Treasury wage forecasts are not particularly rosy, either. Treasury routinely over-estimates low wage increases and under-estimates high wage increases, according to CTU economist Bill Rosenberg. In the year to March 2014, wage increases were tipped to reach 3% but came in at 2.5%, Rosenberg says, and 46% of New Zealand workers received no wage increase at all. [That 2.5% average currently puts wage increases ahead of an inflation rate that is being depressed, as Nana says, by the deflationary pressures in the tradeables sector. Not a healthy situation, however much English may applaud the fact that wage increases of late have been running ahead of inflation.] “They’re forecasting unemployment to still be above 5% in 2016, and the government is bringing in employment laws that will make it much harder to get wage increases…”

In this age of the French economist Thomas Piketty and his best selling book Capital in the 21st Century, is there anything in the Budget that addresses the problems of income inequality and wealth concentration that Piketty has identified? “On the contrary,” Rosenberg concludes, “one of his analyses is about labour’s share of income. And in fact, the Treasury forecasts show that there’s been a falling labour share, of overall income.”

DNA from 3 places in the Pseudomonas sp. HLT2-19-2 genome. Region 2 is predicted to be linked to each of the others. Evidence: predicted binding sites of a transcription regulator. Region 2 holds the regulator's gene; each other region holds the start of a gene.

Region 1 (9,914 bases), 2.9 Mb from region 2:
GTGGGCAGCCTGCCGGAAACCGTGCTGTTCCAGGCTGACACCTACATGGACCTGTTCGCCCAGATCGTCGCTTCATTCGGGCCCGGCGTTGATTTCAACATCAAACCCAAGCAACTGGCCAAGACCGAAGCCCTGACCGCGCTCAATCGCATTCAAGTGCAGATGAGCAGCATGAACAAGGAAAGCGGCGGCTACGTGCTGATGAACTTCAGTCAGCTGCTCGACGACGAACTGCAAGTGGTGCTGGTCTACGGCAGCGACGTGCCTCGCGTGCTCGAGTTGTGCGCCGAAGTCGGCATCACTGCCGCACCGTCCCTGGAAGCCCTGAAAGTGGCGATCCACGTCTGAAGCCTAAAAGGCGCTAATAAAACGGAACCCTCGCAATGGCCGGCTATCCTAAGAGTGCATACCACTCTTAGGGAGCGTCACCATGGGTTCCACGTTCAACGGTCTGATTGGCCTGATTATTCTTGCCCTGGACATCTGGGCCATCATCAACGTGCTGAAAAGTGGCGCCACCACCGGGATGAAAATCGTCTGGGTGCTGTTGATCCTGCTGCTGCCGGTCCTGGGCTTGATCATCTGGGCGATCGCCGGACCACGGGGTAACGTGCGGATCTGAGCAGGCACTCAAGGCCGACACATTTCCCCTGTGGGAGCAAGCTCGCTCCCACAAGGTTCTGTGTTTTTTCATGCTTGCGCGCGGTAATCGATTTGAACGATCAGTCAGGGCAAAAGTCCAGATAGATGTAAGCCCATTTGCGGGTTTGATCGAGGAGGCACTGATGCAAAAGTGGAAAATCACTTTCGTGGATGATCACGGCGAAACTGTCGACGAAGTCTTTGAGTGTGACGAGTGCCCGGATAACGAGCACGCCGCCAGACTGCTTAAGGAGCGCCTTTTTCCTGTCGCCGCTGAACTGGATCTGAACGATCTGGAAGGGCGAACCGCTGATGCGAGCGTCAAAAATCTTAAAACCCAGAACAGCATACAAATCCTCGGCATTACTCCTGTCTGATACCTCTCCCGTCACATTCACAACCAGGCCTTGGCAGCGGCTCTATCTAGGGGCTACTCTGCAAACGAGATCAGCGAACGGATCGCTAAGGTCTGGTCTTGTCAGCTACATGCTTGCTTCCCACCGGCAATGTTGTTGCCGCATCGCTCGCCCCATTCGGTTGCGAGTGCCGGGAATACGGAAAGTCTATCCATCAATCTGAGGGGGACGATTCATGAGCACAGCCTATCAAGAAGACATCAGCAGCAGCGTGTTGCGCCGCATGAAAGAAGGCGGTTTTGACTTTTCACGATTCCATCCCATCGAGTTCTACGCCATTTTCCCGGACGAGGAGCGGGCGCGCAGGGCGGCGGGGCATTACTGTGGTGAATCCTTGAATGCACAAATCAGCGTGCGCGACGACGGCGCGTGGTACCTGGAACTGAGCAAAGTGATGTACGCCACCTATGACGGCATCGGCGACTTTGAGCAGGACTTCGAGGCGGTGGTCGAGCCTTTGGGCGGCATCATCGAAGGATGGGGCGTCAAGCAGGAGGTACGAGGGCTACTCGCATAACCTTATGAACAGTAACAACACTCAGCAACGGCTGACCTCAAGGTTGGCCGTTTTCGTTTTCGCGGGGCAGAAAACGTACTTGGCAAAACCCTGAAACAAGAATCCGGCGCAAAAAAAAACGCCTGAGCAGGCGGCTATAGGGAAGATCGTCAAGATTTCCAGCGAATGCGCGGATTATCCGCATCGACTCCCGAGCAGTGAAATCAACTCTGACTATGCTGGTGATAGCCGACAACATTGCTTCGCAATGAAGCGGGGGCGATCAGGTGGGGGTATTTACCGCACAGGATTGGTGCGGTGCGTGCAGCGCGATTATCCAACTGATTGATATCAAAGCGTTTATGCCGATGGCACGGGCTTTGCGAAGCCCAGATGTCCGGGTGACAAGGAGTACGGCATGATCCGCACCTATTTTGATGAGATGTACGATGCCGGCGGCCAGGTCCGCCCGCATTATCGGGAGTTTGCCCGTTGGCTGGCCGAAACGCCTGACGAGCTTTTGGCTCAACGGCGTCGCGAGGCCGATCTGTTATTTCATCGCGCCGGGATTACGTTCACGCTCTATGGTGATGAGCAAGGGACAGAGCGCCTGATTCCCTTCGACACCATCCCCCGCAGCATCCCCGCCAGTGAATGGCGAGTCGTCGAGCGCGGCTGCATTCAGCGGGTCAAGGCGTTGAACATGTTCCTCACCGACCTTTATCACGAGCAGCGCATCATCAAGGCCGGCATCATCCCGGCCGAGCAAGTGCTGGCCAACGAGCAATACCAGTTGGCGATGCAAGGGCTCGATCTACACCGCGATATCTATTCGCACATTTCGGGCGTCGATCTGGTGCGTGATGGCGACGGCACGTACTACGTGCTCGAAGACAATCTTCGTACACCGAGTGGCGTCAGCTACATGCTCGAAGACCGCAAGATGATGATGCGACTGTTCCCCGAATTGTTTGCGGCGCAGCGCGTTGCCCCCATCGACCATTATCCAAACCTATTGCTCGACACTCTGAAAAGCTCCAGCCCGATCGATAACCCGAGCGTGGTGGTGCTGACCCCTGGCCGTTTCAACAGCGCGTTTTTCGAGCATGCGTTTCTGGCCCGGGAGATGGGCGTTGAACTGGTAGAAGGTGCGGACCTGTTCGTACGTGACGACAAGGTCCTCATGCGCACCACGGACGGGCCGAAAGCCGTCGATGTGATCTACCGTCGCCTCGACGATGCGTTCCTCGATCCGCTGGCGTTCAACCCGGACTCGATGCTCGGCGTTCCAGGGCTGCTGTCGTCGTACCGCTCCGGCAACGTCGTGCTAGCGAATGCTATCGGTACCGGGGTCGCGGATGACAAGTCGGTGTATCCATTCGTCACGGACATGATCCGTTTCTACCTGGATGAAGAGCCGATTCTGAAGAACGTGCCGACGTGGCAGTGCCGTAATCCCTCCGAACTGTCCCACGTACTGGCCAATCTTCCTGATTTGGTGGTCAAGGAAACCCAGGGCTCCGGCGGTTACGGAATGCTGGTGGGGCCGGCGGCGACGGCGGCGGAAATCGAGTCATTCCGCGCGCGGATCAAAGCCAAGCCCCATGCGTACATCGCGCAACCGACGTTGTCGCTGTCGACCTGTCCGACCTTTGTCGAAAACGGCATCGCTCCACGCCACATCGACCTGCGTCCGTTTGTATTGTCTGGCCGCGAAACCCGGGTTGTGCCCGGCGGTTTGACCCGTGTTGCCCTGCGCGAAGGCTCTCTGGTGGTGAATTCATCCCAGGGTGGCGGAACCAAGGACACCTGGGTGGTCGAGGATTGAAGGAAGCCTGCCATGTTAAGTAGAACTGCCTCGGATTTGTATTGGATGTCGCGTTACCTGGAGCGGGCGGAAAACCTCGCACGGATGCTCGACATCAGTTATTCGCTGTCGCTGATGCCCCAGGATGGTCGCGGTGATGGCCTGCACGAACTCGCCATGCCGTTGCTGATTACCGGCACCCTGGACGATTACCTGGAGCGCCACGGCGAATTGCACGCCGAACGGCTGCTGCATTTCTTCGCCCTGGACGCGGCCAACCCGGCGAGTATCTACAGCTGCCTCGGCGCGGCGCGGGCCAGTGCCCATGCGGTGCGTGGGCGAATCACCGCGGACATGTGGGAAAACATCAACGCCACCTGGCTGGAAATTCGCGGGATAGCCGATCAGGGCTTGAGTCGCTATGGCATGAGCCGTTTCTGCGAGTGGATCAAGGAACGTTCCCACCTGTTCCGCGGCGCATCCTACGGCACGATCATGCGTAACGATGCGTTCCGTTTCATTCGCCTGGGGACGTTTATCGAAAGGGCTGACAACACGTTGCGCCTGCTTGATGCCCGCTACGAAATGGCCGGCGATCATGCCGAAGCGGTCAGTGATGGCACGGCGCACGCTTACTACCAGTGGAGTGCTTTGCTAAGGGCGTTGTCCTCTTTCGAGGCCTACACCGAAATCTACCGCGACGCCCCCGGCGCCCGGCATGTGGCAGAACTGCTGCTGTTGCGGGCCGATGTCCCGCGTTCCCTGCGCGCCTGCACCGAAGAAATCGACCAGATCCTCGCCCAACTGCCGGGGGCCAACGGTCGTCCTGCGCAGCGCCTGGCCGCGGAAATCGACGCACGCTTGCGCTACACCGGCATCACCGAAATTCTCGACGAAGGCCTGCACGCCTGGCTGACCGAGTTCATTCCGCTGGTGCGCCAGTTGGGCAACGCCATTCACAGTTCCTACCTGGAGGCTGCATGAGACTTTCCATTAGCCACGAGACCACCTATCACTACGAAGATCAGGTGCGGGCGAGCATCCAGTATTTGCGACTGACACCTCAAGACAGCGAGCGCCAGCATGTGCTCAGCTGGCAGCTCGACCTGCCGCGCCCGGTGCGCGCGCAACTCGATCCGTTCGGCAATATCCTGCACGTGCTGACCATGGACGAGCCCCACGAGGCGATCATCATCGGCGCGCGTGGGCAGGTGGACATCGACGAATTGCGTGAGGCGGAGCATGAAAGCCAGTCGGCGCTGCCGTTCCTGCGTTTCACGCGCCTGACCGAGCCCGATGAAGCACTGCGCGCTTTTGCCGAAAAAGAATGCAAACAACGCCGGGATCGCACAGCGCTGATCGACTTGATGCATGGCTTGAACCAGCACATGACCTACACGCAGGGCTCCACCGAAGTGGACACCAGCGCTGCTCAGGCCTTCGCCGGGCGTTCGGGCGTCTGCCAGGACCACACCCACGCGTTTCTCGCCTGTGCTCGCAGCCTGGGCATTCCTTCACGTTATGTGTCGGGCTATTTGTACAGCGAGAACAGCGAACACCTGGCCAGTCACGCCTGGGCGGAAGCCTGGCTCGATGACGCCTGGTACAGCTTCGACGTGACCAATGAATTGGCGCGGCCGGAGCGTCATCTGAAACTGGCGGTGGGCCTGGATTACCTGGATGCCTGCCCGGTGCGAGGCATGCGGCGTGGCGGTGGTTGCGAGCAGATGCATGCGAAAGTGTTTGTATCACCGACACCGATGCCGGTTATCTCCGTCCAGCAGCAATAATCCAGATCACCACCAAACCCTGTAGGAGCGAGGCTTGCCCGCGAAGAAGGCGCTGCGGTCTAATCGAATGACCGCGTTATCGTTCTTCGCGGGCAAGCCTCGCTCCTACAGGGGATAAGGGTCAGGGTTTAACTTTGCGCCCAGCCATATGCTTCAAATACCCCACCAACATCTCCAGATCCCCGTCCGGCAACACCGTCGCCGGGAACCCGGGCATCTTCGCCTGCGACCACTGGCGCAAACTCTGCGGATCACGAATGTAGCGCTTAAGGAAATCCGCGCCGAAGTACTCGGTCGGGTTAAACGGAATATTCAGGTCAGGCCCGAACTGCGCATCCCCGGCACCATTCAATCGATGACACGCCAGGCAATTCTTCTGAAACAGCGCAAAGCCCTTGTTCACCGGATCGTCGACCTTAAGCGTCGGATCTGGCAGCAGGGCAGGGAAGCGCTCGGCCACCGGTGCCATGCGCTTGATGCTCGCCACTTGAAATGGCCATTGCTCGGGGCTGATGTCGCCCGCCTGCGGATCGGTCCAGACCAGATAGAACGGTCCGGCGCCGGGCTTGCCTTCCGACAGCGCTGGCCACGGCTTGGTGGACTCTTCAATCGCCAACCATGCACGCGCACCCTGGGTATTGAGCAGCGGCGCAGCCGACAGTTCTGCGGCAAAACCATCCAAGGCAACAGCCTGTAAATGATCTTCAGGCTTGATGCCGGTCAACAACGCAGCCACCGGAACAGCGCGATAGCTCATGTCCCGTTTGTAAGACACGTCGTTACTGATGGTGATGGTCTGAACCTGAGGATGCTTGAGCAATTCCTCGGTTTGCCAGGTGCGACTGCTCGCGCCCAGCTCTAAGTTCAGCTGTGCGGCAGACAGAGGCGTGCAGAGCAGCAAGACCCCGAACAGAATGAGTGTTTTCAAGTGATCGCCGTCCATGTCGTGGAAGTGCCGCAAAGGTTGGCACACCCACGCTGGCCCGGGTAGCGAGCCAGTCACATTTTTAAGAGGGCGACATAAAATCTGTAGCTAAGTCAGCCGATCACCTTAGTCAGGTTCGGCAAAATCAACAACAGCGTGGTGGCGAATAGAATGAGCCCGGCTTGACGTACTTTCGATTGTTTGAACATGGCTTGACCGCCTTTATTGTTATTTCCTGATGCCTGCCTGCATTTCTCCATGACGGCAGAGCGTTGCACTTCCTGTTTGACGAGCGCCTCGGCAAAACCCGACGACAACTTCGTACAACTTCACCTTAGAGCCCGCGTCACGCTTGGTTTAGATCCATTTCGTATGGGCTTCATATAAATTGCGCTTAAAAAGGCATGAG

So there it is. A Budget that does contains a few desirable bits of positive social spending – just sufficient, perhaps to blur the outlines of a programme of government spending that will see services either flat-line, or contract. Unemployment will still be above 5% in 2016, mortgage costs are on the rise, wages are set to lose ground against inflationary pressures that are largely being generated by the non-tradeable sector, while our tradeable sector sinks further into deflationary territory. Overall, the current economic recovery is almost entirely reliant on dairy, logs, consumption on cheap imports and the rebuild in Christchurch.

Looking ahead, the public’s reward for the past six years of belt tightening is the prospect that these gains will soon be hosed away on tax cuts (during the next term) that will disproportionately reward the people least in need. It is a scenario where income inequality, wealth concentration and the related social problems are bound to rise. For this performance, National is receiving a round of applause for its tactical brilliance, and its skill in triangulating Labour’s social policy programme, for a relative pittance.

National seems to have perfected the art of lowering the ceiling of expectations, and then painting a few pretty pictures on it to divert the paying customers. It’s nice to have free doctor’s visits for kids under 13. It would be even nicer to have a government that knew where it was going, and had a sustainable plan for getting there.

ENDS